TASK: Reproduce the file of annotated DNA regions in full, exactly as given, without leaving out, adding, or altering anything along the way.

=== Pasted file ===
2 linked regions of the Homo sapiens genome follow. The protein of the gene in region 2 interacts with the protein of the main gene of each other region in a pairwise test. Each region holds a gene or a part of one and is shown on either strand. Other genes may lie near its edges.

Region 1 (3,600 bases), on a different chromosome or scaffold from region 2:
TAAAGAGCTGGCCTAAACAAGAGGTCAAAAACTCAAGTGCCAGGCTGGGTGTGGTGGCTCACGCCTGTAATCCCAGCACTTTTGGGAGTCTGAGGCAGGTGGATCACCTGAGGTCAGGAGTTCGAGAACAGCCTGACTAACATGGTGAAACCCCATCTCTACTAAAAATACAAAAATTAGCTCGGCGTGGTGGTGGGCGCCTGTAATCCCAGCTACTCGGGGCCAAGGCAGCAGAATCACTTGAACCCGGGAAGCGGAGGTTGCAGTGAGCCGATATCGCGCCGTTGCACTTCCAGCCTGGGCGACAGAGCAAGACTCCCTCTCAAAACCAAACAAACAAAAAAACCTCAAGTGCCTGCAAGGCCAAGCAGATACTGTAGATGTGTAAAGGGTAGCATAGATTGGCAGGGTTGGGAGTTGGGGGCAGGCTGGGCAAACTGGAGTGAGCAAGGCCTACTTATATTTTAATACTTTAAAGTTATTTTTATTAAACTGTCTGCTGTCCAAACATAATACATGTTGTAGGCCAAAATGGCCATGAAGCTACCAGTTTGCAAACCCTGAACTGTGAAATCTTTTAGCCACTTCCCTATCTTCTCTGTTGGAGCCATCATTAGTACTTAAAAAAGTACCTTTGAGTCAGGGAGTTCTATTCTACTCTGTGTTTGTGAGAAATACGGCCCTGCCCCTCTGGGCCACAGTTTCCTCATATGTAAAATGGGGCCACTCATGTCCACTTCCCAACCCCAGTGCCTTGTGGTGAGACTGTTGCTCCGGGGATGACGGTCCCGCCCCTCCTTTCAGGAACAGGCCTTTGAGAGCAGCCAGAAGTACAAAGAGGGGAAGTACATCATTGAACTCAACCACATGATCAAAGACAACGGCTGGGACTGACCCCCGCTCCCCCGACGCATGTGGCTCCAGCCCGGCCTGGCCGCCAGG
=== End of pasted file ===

2 linked regions of the Homo sapiens genome follow. The protein of the gene in region 2 interacts with the protein of the main gene of each other region in a pairwise test. Each region holds a gene or a part of one and is shown on either strand. Other genes may lie near its edges.

Region 1 (3,600 bases), on a different chromosome or scaffold from region 2:
TAAAGAGCTGGCCTAAACAAGAGGTCAAAAACTCAAGTGCCAGGCTGGGTGTGGTGGCTCACGCCTGTAATCCCAGCACTTTTGGGAGTCTGAGGCAGGTGGATCACCTGAGGTCAGGAGTTCGAGAACAGCCTGACTAACATGGTGAAACCCCATCTCTACTAAAAATACAAAAATTAGCTCGGCGTGGTGGTGGGCGCCTGTAATCCCAGCTACTCGGGGCCAAGGCAGCAGAATCACTTGAACCCGGGAAGCGGAGGTTGCAGTGAGCCGATATCGCGCCGTTGCACTTCCAGCCTGGGCGACAGAGCAAGACTCCCTCTCAAAACCAAACAAACAAAAAAACCTCAAGTGCCTGCAAGGCCAAGCAGATACTGTAGATGTGTAAAGGGTAGCATAGATTGGCAGGGTTGGGAGTTGGGGGCAGGCTGGGCAAACTGGAGTGAGCAAGGCCTACTTATATTTTAATACTTTAAAGTTATTTTTATTAAACTGTCTGCTGTCCAAACATAATACATGTTGTAGGCCAAAATGGCCATGAAGCTACCAGTTTGCAAACCCTGAACTGTGAAATCTTTTAGCCACTTCCCTATCTTCTCTGTTGGAGCCATCATTAGTACTTAAAAAAGTACCTTTGAGTCAGGGAGTTCTATTCTACTCTGTGTTTGTGAGAAATACGGCCCTGCCCCTCTGGGCCACAGTTTCCTCATATGTAAAATGGGGCCACTCATGTCCACTTCCCAACCCCAGTGCCTTGTGGTGAGACTGTTGCTCCGGGGATGACGGTCCCGCCCCTCCTTTCAGGAACAGGCCTTTGAGAGCAGCCAGAAGTACAAAGAGGGGAAGTACATCATTGAACTCAACCACATGATCAAAGACAACGGCTGGGACTGACCCCCGCTCCCCCGACGCATGTGGCTCCAGCCCGGCCTGGCCGCCAGG